Without waiting for the commission, however, the president should dramatically reinforce the National Guard.
This is not just a matter of changing policy and practices. The National Guard touches every community in the nation, their small businesses and families. A strengthening of the National Guard and Reserves should include their support groups, families, small businesses, the wounded, and the children and spouses left behind. An emergency grant from Congress matched with a review of existing laws and programs should provide better support structures, such as medical services to those most affected by deployed National Guard units.
The president also needs to make a call for national service. Doing so requires creating a voluntary, well equipped, well organized, congressionally funded and locally based corps. A non-expeditionary "Home Guard" is a strategic solution rooted in American history. Today's application should be composed of citizens from the community, who wear uniforms, train on weekends, and help prevent the chaos from a natural disaster or a weapon of mass effect. In the case of a terrorist attack or natural disaster, there would be an immediately deployable group of trained citizens from each community under control of the state governors ready to share the burden with the Red Cross, police, FEMA, local fire departments and National Guard.
A Home Guard would help mobilize the nation as we did during the Second World War. In some communities, where a percentage of first responders are in Iraq, such a trained force would help manage the shock following a terrorist attack or major natural disaster. Trained in the elements of security, engineering, civil affairs, and basic medicine, the Home Guard would recruit citizens already possessing these critical skills as well as individuals retiring out of the National Guard, active military and the Reserves. For the shorter term, enlistments in the National Guard could be followed by extended duty in the Home Guard. Citizens would have the opportunity to shift experience while retaining earned rank. Even more efficient would be the use of medically discharged or disabled veterans, who can still offer knowledge, skill and low-intensity service.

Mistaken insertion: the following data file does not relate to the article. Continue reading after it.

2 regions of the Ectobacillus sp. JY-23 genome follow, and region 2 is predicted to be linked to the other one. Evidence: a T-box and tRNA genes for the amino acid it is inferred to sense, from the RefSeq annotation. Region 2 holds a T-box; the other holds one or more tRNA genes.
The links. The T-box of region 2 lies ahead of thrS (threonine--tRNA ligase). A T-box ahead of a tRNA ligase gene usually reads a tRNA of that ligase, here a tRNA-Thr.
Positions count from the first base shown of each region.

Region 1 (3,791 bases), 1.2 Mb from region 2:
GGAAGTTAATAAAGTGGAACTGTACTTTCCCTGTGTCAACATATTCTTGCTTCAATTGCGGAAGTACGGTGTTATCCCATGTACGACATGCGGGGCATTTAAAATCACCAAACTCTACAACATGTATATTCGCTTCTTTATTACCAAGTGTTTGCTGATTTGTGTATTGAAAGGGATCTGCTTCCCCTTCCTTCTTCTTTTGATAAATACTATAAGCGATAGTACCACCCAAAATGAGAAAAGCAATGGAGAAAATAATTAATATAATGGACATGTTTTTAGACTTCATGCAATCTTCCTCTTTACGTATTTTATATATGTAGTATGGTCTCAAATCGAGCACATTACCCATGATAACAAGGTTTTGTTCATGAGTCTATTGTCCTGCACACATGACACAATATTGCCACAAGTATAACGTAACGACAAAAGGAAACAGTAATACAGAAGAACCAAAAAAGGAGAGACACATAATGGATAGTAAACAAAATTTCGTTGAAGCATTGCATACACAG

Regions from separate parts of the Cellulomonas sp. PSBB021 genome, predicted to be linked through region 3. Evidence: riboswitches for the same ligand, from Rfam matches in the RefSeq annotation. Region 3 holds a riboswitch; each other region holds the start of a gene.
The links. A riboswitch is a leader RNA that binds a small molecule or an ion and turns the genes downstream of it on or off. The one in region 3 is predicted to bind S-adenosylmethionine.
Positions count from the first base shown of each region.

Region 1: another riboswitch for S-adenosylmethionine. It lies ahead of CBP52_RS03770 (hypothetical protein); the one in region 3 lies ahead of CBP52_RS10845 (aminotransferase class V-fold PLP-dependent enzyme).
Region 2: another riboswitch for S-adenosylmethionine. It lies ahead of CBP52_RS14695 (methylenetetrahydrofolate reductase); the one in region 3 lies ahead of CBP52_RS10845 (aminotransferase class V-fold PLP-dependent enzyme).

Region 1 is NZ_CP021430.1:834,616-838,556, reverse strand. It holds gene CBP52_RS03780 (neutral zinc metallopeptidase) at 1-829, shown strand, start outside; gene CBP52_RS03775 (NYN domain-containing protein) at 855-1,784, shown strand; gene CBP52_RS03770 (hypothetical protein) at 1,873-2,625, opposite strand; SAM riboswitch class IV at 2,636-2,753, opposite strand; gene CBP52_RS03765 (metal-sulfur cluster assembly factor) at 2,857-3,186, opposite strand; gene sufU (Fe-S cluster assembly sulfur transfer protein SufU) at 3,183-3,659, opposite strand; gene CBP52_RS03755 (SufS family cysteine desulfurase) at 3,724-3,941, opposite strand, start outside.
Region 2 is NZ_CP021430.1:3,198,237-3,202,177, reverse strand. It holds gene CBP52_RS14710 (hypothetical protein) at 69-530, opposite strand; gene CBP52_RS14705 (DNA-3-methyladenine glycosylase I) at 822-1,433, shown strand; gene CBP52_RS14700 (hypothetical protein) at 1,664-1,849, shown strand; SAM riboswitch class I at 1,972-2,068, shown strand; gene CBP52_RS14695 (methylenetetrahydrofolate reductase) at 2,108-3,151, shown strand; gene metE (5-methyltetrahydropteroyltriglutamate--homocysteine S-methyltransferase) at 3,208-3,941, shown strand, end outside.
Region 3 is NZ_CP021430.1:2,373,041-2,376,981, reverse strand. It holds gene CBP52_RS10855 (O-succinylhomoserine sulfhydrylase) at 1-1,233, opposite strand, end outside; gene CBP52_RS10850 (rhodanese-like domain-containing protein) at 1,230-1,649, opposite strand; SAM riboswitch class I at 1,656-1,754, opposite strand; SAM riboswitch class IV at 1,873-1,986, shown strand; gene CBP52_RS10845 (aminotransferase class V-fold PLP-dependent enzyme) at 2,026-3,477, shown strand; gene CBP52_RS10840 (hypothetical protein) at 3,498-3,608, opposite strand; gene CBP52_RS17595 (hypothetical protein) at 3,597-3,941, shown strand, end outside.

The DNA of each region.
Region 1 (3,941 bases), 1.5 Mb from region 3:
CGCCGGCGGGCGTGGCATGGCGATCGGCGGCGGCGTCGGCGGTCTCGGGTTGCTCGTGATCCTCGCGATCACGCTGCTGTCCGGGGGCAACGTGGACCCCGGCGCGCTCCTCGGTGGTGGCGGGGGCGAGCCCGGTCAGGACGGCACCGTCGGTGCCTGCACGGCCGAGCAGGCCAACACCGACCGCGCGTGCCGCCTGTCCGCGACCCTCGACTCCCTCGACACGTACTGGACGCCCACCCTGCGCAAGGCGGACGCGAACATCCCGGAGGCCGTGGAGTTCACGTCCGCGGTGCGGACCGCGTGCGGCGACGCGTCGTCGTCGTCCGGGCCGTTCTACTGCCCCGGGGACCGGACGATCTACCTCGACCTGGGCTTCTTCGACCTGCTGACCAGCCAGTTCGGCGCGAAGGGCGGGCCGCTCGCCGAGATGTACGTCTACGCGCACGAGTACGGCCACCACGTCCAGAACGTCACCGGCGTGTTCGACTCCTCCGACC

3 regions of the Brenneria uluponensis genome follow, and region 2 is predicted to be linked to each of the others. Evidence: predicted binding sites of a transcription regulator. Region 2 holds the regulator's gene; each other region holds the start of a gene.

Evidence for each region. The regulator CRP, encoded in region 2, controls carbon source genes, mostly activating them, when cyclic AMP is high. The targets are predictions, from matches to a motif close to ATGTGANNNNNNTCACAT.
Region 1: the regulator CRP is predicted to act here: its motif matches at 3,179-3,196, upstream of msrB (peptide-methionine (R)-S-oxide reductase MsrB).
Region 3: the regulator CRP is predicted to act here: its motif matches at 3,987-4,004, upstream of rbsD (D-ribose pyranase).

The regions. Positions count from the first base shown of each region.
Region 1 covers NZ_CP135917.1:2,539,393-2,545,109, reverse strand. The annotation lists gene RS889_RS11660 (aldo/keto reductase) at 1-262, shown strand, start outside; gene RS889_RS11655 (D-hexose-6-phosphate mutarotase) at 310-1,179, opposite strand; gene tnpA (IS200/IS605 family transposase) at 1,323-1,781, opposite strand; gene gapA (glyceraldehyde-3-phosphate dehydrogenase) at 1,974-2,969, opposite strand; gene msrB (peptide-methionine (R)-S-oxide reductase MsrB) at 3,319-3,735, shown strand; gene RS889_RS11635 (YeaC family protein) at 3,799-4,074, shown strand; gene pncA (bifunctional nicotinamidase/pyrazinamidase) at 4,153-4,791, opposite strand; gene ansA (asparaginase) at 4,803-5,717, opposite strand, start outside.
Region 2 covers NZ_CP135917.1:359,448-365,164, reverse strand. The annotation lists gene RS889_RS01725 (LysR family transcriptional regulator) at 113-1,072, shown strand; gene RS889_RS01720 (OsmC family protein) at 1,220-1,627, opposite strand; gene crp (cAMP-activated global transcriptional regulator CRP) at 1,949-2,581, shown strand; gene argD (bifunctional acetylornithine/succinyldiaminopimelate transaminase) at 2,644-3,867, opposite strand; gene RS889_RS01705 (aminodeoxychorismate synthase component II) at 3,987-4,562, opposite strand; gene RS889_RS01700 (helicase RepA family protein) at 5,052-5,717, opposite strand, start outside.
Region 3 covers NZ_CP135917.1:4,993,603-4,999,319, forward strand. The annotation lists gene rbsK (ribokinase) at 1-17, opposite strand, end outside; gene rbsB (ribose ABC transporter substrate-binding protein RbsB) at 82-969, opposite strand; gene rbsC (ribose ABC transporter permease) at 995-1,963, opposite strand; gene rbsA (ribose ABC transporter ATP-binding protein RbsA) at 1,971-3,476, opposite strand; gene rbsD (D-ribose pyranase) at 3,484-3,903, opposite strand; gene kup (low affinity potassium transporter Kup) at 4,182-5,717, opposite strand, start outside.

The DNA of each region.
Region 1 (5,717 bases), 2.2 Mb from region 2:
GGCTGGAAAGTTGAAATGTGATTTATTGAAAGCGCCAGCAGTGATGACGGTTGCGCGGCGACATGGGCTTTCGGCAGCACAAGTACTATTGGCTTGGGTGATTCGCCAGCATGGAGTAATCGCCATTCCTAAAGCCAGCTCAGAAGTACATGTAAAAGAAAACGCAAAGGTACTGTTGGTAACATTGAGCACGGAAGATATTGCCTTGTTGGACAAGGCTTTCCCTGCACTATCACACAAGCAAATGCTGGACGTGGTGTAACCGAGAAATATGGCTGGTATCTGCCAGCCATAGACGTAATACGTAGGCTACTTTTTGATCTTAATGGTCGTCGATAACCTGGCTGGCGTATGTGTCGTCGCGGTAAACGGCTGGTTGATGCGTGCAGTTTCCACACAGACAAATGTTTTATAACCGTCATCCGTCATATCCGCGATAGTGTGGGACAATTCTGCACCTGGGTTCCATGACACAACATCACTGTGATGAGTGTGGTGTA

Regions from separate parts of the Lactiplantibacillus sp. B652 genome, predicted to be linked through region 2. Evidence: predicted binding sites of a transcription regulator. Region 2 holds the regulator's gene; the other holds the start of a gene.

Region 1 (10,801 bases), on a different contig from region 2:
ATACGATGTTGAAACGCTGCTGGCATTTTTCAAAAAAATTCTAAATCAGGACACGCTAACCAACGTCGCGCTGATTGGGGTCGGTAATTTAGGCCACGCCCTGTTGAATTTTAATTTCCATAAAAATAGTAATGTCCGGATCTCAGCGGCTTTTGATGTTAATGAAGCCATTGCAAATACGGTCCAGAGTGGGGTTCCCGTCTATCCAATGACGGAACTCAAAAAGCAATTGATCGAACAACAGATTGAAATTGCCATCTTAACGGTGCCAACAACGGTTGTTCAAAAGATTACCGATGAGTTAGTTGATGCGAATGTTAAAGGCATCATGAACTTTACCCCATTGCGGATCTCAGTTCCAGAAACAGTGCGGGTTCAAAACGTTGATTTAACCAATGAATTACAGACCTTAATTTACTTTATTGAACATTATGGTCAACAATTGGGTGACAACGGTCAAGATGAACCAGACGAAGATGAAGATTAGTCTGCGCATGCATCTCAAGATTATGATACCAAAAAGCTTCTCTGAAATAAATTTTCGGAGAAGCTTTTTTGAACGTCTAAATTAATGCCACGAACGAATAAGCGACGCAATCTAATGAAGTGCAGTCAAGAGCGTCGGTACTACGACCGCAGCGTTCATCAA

The untapped talent in the Civil Air Patrol and Coast Guard Auxiliary could serve as a starting point for building the Home Guard. Along our border, it would become a constructive outlet in place of ad hoc voluntary militia attempting to provide border protection in some states. Leaders drawn from their local communities would be trained in crisis communications and crowd control.
Hurricane Katrina proved the lynchpin role played by the National Guard and Reserve. The poor federal response underlines the need for a Home Guard. The aftermath also gives America some idea of the necessary preparation to react following an attack with a weapon of mass effect. This Home Guard would connect the first responders with the very people they serve. In fact, the Home Guard would become a highly organized group of newly recruited first responders
David Abshire is president of the Center for the Study of the Presidency in Washington, D.C. Jonah J. Czerwinski is senior research associate and director of homeland security projects at the Center for the Study of the Presidency.